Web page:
Use the FileSystemObject TextStream to create a text file with VBA CreateTextFile. The TextStream is a class of the Microsoft Scripting Runtime object library and the CreateTextFile method, as you might have guessed, is a handy way to quickly create text files. The combination of TextStream and CreateTextFile make creating text files a breeze.

In case you haven’t already done so, read our tutorial on writing to a text file with VBA Print statement for an alternate way to create text files in VBA. Also check out our introduction to the VBA FSO tutorial for background info on the scripting object used for creating text files in this tutorial.

In this tutorial we’ll show you how to create a text file using the FileSystemObject (FSO) and the methods of the CreateTextFile object. We’ll start with the basic setup of a TextStream and explain the various methods for writing text content to it. Next, we’ll show you a more advanced example where you pass an input range as a parameter to a procedure which then creates a text file containing all the text from your input. You’ll be able to separate the rows and columns by a delimiter of your choice in the text file. Finally, we’ll briefly discuss some powerful application ideas and when not to use the FSO CreateTextFile object for creating files.

Now, let’s get started with the basic setup!


VBA CreateTextFile Basic Setup

Start by opening the Visual Basic Editor by pressing Alt+F11. Then, go to Tools > References… and set a reference to the Microsoft Scripting Runtime object library.

VBA Microsoft Scripting Runtime Reference
VBA Microsoft Scripting Runtime Reference

Next, paste the code below into a standard code module:

Sub CreateTextFileBasic()
    'Must add reference to Tools > References > Microsoft Scripting Runtime
    ' (1) Open an instance of the FileSystemObject.
    ' (2) Open an instance of the FileSystemObject TextStream.
    ' (3) Write two example lines of text to the TextStream object.
    ' (4) Close the TextStream object.

    Dim fso As Scripting.FileSystemObject
    Dim tsTxtFile As Scripting.TextStream
    
    ' (1) Open an instance of the FileSystemObject.
    Set fso = New Scripting.FileSystemObject
    
    ' (2) Open an instance of the FileSystemObject TextStream class.
    Set tsTxtFile = fso.CreateTextFile("C:\Test\test.txt", True)
    
    ' (3) Write two example lines of text to the TextStream object.
    tsTxtFile.WriteLine "This is the first line"
    tsTxtFile.WriteLine "This is the second line"
    
    ' (4) Close the textstream object
    tsTxtFile.Close

End Sub

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The TextStream object is used for creating the text file and we use the tsTxtFile variable to hold an instance of this object. Notice that we use early binding by means of the New operator, which allows us to view the methods and properties of the TextStream object at design time with the “Auto List Members” feature of the Visual Basic Editor.

VBA CreateTextFile Auto List Members
VBA CreateTextFile Auto List Members

The members of this object, listed in the picture above, are not all write methods. This object can also be used for reading text files. In this tutorial, however, we’ll focus solely on the write methods of the CreateTextFile object but look forward to our future tutorial devoted entirely to the read methods of this object.

In the basic setup procedure above, we first set up the fso variable to hold an instance of the FileSystemObject. Next, we set up the tsTxtFile</mod> variable to hold the information of the text file we're creating by means of the CreateTextFile method of the FileSystemObject.

The CreateTextFile method takes three parameters, the first one mandatory and the next two optional.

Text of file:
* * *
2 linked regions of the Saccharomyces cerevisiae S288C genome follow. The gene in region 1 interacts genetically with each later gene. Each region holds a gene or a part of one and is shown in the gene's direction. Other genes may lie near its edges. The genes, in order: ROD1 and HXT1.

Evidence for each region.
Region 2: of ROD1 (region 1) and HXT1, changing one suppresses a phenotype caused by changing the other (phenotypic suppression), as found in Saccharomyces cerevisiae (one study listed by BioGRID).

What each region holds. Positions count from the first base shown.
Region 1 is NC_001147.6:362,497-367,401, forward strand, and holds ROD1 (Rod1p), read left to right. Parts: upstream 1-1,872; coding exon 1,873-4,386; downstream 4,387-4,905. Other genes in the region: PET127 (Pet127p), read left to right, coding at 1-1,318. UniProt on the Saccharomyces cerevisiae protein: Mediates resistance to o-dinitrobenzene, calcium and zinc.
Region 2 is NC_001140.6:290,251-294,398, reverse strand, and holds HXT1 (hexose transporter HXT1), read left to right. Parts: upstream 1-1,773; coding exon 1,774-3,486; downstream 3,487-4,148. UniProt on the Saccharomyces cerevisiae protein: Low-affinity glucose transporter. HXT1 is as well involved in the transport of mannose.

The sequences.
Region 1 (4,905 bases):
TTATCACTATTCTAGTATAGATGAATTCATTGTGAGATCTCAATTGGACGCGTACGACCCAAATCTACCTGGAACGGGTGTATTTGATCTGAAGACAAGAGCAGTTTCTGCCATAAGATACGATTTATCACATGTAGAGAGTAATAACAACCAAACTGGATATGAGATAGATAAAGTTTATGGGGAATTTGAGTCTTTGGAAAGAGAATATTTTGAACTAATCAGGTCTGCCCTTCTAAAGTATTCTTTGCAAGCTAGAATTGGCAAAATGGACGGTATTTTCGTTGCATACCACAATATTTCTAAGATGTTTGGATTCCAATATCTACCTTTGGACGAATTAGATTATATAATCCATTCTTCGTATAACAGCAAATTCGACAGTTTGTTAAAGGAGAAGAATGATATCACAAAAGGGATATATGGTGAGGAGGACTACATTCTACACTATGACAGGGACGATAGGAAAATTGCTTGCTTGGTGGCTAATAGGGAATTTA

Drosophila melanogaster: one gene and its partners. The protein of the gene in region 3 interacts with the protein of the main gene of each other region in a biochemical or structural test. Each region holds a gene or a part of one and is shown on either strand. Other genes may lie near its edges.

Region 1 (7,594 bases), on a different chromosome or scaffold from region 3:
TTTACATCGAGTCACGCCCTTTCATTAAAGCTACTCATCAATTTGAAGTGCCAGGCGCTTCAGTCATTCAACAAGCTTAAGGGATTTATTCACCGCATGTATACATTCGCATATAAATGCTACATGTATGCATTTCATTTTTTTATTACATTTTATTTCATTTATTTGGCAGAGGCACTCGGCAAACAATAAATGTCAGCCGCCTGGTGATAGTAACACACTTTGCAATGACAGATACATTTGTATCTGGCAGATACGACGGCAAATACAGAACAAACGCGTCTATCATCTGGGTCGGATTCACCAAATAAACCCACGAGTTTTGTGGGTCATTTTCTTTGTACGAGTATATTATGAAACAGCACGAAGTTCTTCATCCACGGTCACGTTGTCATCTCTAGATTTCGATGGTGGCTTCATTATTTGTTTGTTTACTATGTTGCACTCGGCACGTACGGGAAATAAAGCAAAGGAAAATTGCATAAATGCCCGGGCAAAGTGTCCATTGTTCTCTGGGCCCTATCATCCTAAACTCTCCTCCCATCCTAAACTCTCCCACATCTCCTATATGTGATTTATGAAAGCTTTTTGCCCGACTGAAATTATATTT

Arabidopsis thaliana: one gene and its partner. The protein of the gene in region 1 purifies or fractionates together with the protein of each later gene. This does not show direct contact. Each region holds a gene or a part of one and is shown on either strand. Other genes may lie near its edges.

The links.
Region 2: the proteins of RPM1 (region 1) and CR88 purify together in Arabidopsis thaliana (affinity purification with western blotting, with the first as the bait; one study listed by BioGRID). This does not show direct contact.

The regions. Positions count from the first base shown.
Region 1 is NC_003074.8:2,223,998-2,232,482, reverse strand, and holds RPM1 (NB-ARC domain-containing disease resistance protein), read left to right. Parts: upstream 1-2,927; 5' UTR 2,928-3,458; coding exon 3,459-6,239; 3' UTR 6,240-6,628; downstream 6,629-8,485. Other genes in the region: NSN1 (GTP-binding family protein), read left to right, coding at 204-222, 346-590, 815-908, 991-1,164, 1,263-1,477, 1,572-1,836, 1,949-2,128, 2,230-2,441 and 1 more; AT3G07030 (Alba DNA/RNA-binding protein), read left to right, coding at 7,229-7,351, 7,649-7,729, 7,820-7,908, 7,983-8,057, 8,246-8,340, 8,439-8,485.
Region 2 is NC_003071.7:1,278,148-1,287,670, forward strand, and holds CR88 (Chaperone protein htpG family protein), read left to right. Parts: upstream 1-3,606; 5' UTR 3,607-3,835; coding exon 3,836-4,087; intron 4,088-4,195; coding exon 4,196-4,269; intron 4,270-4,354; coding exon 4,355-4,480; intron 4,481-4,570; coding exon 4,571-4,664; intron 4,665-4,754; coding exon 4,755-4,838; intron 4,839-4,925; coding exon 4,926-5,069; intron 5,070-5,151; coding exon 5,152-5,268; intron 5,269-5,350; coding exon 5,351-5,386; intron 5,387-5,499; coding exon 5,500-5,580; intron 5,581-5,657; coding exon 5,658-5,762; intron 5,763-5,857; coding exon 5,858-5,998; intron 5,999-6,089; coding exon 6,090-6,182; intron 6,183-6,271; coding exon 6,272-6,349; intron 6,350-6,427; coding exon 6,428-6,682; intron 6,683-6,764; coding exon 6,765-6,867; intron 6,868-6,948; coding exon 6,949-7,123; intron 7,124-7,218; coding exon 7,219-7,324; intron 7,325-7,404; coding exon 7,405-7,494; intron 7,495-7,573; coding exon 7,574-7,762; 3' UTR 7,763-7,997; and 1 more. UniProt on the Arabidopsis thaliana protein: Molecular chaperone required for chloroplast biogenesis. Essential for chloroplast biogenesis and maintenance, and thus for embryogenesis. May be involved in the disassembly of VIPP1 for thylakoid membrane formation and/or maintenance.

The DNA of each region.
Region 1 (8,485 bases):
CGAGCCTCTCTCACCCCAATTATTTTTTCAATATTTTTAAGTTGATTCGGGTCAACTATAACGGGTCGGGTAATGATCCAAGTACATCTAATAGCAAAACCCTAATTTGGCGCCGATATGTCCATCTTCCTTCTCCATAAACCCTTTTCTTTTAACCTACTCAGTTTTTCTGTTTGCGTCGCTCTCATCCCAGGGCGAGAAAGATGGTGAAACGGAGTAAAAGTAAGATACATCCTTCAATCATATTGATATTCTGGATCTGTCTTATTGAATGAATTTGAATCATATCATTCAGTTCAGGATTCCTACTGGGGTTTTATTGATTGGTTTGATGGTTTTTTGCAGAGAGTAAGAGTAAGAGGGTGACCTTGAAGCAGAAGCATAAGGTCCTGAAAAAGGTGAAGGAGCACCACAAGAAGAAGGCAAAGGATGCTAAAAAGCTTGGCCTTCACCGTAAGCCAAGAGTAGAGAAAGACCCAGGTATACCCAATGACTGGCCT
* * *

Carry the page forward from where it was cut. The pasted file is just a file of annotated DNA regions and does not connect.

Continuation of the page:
The first parameter, "C:\Test\test.txt", is the full file path and name of the text file you’re creating.

The second parameter, True, is a Boolean type variable which specifies whether you want to overwrite any existing file by the same name in the specified file path. If you set this parameter to False and run the procedure and a file by the same name already exists, an error message will appear at run-time:

VBA File already exists run-time error 58
VBA File already exists run-time error 58

The third parameter is a Boolean type variable which specifies whether you want to encode the text using the ANSI (American National Standards Institute) code page or Unicode (an international encoding standard). The ANSI code page is the “native” or standard code page on a computer system whereas Unicode is typically used when you need to include “foreign” or other special characters in your text file. The default value of this optional parameter is False (ANSI).

Now, let’s take a closer look at the very useful write methods of the TextStream object one by one!


TextStream Write methods

The write methods of the TextStream object are shown in the table below.

Method Description
.Write The method takes as parameter the string to be written to the TextStream. The input string is appended to any existing content in the TextStream on the same line as the existing content.
.WriteBlankLines The method takes one parameter, the number of blank lines to be written to the TextStream. This is the TextStream equivalent of the vbNewLine constant used in standard VBA syntax for carriage returns in strings.
.WriteLine The method takes as parameter the string to be written to the TextStream and adds a carriage return to it. In other words, the input string is appended as a separate line to the TextStream.

Hopefully, these methods seem quite intuitive to you. You access them by chaining onto (adding a dot behind) the tsTxtFile</mod> variable in our CreateTextFileBasic procedure.

It’s now time to present a more advanced example where we create a text file based on values from an input range! This is actually a really useful example, so stick with me.


Create text file from range of values

First, insert the following example data into cell “A1” of an empty sheet:

Index Value
1 A
2 B
3 C

Next, paste the code below into a standard code module:

Sub CreateTextFileFromRange(rngInput As Range, strFileName As String, strDelim As String)